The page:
bw.write(line);
      System.out.println("Write to output file");
    }
    catch(IOException e) {
      System.out.println(e.getMessage());
    }
    catch(NullPointerException e) {
      System.out.println(e.getMessage());
    }

  }

}
Read from input file
Text in input file is: Example of try-with-resources
Write to output file

Java try-with-resources using finally

We can also use the finally block along with java try-with-resources similar to normal try-catch. The finally block executes after successfully closing all the open resources. It executes irrespective of whether an exception occurs or not.

import java.io.*;

public class TryDemo {
  
  public static void main(String[] args) {
    String filename = "C:\\Users\\nandi\\Documents\\Input.txt";
    try(BufferedReader br = new BufferedReader(new FileReader(filename))) {
      System.out.println("File Content:");
      System.out.println(br.readLine());
    }
    catch(IOException e) {
      System.out.println(e.getMessage());
    }
    finally {
      System.out.println("Finally block");
    }

  }

}
File Content:
Example of try-with-resources
Finally block

Java 9 enhanced try-with-resources

Java 9 introduced an enhanced version of try-with-resources. Instead of directly creating an instance of the resource in the try parentheses, we can declare the resource before the try block and use the object alone inside the try parentheses.

Before Java 9

try(BufferedReader br = new BufferedReader(new FileReader(filename))) {
 //code
}

After Java 9

BufferedReader br = new BufferedReader(new FileReader(filename));
try(br) {
 //code
}

Both codes handle automatic resource management.

Suppressed expressions

There are situations where both try block and the try-with-resources statements can produce an exception. In this case, the try block exception is thrown and the try-with-resources exception is suppressed.

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We can retrieve these suppressed expressions in Java 7 version and above using the Throwable.getSuppressed() method. It returns an array of exceptions and can get it in the catch block.

catch(IOException e) {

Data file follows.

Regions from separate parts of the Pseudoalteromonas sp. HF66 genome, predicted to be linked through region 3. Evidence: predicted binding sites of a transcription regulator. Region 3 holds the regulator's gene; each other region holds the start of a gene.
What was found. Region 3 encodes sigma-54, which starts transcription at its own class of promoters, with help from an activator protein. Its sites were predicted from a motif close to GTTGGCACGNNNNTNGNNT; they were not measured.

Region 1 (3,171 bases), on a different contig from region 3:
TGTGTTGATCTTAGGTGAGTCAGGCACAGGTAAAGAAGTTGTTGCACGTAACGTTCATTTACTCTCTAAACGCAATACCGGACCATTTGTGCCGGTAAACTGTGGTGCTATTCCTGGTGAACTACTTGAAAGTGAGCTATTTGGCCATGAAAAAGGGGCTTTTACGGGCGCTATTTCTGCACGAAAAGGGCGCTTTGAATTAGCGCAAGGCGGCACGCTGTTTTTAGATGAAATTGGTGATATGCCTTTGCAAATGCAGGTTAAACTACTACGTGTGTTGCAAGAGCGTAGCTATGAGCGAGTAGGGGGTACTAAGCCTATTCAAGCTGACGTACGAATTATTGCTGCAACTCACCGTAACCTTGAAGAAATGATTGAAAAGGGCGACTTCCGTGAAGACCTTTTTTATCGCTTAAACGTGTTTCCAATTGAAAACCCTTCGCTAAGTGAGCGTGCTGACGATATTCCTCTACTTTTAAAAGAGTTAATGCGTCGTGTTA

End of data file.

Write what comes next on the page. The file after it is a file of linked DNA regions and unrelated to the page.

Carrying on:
System.out.println(e.getMessage());
  Throwable[] exceptions = e.getSuppressed();
  for(int i=0;i<exceptions.length;i++) {
    System.out.println("Suppressed exceptions: " + exceptions[i]);
  }
}

Advantages of try-with-resources

Below are the benefits and features of using java try-with-resources.

  • We do not require finally block to close the resources.
  • We can use multiple resources at the same time in the try statement.
  • It makes the code more readable and understandable.
  • It implements automatic resource management.

Implementing custom resource with AutoCloseable interface

We can create our own resource class by implementing either the AutoCloseable or Closeable interface. We need to override the method close in our own resource close. When we call the new resource within the try statement, it automatically calls the close method after try block execution.

public class ExceptionClass {

  public static void main(String[] args) {
    try(NewResource r = new NewResource()) {
      System.out.println("Calling New Resource within try block");
    }
    catch(Exception e) {
      System.out.println(e.getMessage());
    }
    System.out.println("Outside try block");
  }
  
  static class NewResource implements AutoCloseable {

    @Override
    public void close() throws Exception {
      System.out.println("Closed new resource");
      
    }
    
  }

}
Calling New Resource within try block
Closed new resource
Outside try block